If you know anything about the books I read, you’ll know my favorite books are those written in diary/letter format (called epistolary novels), and books written about books/bookstores/libraries. What can I say? I love books. This book is written between modern day and Jane Austen’s time. It’s partially about Jane writing her first novel. She befriends an elderly gentleman and he helps her with her endeavors. In the modern day story thread, a young woman works in a bookshop and helps customers find books. The two stories eventually become entangled and at that point, I couldn’t put the book down. Charlie Lovett has another book called The Bookman’s Tale, and I loved it, too.
*The Readers of Broken Wheel Recommend by Katarina Bivald
Surprise, another book about books. Set in a small town, this story is about books and the way books help us. The characters are quirky and eccentric. The writing is inviting. It’s not a very deep book, but it does touch on the idea that books can bring out the best in us, and they can see us through some of life’s most challenging moments.
*Fallen Angels by Walter Dean Myers
This was recommended to me by a Marine who served with Jeff and Christopher. I finally got my hands on a copy (at a used book sale) and started reading. This book tells the story of a young Soldier’s deployment during the Vietnam War. I have no idea how historically accurate this book is, and I have no idea if the author was ever in combat situations. But it’s weight tells me that there has to be some truth to what the author wrote. There are several sentences he wrote that I’ve tucked away in my mind-or maybe in my heart-because they feel so important. This isn’t a book for everyone, but I’m truly glad I read it.
*Cherish by Gary Thomas
This is a book about marriage, and how sometimes we need to shift our perspective in order to have the best marriage possible. I think Jeff and I have a pretty good marriage, but I also know there’s always room for improvement. This book reminded me that a better marriage is possible, and that sometimes change isn’t all that difficult.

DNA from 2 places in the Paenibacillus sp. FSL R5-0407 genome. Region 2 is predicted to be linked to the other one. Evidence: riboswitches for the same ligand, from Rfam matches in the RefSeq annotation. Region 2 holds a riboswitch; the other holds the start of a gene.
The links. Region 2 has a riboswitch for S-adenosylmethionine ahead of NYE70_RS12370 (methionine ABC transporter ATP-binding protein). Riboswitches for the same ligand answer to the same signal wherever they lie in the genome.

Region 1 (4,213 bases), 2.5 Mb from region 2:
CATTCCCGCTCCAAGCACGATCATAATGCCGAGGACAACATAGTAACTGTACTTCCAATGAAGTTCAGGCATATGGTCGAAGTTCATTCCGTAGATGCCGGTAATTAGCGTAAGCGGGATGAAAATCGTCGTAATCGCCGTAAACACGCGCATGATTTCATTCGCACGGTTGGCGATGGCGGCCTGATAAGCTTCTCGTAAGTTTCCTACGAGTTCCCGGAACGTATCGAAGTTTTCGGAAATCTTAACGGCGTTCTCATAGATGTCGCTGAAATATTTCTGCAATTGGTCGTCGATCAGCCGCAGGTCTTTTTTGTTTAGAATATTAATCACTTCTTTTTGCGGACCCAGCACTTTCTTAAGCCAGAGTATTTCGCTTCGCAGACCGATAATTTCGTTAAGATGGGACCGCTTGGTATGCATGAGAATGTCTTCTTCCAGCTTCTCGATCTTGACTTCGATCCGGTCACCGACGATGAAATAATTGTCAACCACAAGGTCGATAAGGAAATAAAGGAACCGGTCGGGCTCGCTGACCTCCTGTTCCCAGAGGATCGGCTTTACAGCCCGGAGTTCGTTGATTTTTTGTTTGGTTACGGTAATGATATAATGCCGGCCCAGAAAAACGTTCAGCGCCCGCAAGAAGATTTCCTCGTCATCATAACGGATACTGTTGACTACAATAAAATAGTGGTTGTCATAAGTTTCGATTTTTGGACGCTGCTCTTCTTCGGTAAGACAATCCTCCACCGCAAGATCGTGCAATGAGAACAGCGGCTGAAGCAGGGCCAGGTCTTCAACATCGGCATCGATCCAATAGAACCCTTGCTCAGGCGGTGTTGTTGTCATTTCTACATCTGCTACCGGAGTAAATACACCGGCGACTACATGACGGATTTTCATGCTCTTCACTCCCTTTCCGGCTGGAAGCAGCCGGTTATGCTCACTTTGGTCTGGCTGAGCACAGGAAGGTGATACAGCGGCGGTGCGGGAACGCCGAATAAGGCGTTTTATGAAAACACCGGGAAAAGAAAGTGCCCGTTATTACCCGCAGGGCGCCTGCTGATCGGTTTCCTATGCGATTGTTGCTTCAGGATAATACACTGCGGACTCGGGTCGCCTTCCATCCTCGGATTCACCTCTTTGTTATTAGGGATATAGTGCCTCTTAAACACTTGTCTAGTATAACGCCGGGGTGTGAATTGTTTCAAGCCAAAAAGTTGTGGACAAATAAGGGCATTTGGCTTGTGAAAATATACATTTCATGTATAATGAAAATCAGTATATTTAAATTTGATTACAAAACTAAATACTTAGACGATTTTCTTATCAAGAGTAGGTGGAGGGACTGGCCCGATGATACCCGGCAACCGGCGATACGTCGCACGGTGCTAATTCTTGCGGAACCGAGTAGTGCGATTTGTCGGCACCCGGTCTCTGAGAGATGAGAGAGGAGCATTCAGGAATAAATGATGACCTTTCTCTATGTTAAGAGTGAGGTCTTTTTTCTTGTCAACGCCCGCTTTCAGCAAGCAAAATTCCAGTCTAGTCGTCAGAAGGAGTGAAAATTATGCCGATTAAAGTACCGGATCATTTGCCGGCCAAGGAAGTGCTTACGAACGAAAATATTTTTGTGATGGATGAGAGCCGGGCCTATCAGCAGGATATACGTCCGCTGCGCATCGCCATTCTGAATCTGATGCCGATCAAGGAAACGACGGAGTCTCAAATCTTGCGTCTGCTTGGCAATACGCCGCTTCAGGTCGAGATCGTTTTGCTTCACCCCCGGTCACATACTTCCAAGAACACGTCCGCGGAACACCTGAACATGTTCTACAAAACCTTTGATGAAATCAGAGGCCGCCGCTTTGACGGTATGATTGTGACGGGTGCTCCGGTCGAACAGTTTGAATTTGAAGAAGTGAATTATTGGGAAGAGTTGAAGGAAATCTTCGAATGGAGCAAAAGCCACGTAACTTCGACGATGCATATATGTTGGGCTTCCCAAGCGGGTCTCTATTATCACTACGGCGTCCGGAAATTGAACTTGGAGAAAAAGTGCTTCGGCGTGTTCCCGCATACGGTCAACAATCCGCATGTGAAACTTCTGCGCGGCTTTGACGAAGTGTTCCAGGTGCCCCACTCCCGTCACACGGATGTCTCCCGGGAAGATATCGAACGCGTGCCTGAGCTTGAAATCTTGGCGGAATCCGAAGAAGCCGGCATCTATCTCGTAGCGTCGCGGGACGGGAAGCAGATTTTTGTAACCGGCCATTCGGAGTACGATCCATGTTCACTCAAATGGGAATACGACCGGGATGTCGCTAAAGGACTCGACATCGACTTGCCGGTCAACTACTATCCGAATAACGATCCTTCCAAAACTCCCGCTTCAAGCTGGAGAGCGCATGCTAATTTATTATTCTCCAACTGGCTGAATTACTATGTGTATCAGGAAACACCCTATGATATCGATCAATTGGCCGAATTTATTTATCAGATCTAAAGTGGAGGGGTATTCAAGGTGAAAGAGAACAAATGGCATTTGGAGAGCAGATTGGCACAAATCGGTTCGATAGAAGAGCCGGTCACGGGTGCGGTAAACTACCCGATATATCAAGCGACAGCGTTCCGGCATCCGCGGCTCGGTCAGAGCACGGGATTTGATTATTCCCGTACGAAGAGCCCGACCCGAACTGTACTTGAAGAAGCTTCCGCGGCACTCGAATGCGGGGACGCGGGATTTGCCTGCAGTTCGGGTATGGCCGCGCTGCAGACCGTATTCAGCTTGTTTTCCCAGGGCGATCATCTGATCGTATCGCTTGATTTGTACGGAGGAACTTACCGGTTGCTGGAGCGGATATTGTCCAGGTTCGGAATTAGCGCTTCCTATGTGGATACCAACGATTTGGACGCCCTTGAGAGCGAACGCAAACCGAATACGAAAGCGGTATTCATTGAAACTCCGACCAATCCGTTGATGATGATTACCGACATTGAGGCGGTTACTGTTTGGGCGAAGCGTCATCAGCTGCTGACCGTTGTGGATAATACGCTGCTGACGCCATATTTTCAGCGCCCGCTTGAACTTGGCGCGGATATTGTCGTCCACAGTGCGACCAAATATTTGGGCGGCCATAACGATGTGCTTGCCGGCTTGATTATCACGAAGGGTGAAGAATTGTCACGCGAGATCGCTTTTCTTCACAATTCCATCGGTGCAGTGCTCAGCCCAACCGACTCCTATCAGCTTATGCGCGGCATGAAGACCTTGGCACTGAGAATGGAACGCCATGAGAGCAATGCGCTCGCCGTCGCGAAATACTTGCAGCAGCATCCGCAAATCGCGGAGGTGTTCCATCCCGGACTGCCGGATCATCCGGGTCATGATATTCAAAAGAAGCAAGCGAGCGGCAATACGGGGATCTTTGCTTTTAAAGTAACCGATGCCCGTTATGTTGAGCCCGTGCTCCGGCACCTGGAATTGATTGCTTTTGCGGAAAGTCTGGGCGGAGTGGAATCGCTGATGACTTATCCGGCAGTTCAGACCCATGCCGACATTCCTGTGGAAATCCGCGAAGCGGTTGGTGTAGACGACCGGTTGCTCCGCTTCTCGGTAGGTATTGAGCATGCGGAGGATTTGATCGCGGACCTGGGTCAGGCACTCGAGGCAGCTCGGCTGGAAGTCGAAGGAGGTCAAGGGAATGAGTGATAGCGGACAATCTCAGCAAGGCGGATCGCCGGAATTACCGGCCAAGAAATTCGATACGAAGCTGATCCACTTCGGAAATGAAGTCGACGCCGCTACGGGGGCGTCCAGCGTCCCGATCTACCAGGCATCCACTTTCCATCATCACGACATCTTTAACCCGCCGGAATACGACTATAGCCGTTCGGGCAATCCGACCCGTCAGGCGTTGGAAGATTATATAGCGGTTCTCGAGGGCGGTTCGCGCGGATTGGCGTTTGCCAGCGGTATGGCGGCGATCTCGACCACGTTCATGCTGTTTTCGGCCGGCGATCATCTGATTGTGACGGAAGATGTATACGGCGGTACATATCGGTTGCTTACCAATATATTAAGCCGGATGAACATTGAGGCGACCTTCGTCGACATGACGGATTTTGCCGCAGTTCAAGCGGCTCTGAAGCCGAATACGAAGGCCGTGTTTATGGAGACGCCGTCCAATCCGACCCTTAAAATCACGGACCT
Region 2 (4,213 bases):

*The Proper Care and Feeding of Husbands by Dr. Laura Schlessinger
Yep, another marriage book, sort of. I love the honesty in this book. Dr. Laura uses real examples from clients she has had in her career to give women concrete ways to care for their husbands. Taking care of my husband doesn’t have to be as complicated as I typically make it. It touches on the idea that if we take care of our husbands, our husbands naturally take care of us. It’s very interesting and my copy is highlighted and written in throughout.
*The Case For Grace by Lee Strobel
This is one of the first books I read this year, so some of the details are fuzzy, but I know this book’s truth sank deep in my soul. This book made me want to give grace more, to see people as God sees them, to not turn blind eyes on the broken and suffering. This book reminded me that, even though I’m a ‘good person,’ God sent His son to this earth to die a horrible death for me and my sins, to give me grace in the form of a sacrifice. This book is humbling, but I recommend it for anyone who has lost sight of God’s grace for them.
*Wonder Woman: Warbringer by Leigh Bardugo
It’s no secret that I love Wonder Woman, but this story is amazing. It isn’t written in comic book form; it’s a straight-forward novel. It’s the first in a series called DC Icons, and I’m hoping I remember to read the others when they come out. I absolutely love this story. Wonder Woman saves the day (doesn’t she always) and helps humanity in the process. I enjoyed this one immensely.
My goal for 2018 is to keep better track of the books I read, as I’m reading them, and to maybe blog about them on a more regular basis. I’ve already started on my To Be Read list, which means, I have tipped some books sideways on my shelf. This is where it comes in handy to have bookshelves full of books that I haven’t read yet.